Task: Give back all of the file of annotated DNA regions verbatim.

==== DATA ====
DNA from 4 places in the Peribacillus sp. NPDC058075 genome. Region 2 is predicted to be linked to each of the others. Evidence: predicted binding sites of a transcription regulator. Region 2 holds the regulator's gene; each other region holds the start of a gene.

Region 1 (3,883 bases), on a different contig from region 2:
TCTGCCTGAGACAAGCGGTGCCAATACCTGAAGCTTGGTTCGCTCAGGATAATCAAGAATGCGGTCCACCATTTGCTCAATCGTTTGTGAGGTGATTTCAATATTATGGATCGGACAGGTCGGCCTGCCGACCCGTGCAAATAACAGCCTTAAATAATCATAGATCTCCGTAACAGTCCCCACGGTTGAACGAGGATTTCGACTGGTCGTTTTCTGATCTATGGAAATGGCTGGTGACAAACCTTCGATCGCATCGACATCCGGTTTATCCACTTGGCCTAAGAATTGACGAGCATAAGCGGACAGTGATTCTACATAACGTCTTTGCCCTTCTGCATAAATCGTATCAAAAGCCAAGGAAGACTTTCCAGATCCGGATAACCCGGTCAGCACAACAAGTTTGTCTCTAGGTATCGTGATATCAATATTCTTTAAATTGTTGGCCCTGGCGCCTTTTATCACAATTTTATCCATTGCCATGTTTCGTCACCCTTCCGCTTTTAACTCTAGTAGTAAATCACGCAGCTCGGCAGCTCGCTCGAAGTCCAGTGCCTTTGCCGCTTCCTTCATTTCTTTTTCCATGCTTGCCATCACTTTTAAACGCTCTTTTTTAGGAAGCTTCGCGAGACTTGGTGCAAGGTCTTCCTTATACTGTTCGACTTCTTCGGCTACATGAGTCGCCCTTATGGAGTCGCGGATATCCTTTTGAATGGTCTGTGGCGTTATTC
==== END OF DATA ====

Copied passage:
DNA from 4 places in the Peribacillus sp. NPDC058075 genome. Region 2 is predicted to be linked to each of the others. Evidence: predicted binding sites of a transcription regulator. Region 2 holds the regulator's gene; each other region holds the start of a gene.

Region 1 (3,883 bases), on a different contig from region 2:
TCTGCCTGAGACAAGCGGTGCCAATACCTGAAGCTTGGTTCGCTCAGGATAATCAAGAATGCGGTCCACCATTTGCTCAATCGTTTGTGAGGTGATTTCAATATTATGGATCGGACAGGTCGGCCTGCCGACCCGTGCAAATAACAGCCTTAAATAATCATAGATCTCCGTAACAGTCCCCACGGTTGAACGAGGATTTCGACTGGTCGTTTTCTGATCTATGGAAATGGCTGGTGACAAACCTTCGATCGCATCGACATCCGGTTTATCCACTTGGCCTAAGAATTGACGAGCATAAGCGGACAGTGATTCTACATAACGTCTTTGCCCTTCTGCATAAATCGTATCAAAAGCCAAGGAAGACTTTCCAGATCCGGATAACCCGGTCAGCACAACAAGTTTGTCTCTAGGTATCGTGATATCAATATTCTTTAAATTGTTGGCCCTGGCGCCTTTTATCACAATTTTATCCATTGCCATGTTTCGTCACCCTTCCGCTTTTAACTCTAGTAGTAAATCACGCAGCTCGGCAGCTCGCTCGAAGTCCAGTGCCTTTGCCGCTTCCTTCATTTCTTTTTCCATGCTTGCCATCACTTTTAAACGCTCTTTTTTAGGAAGCTTCGCGAGACTTGGTGCAAGGTCTTCCTTATACTGTTCGACTTCTTCGGCTACATGAGTCGCCCTTATGGAGTCGCGGATATCCTTTTGAATGGTCTGTGGCGTTATTC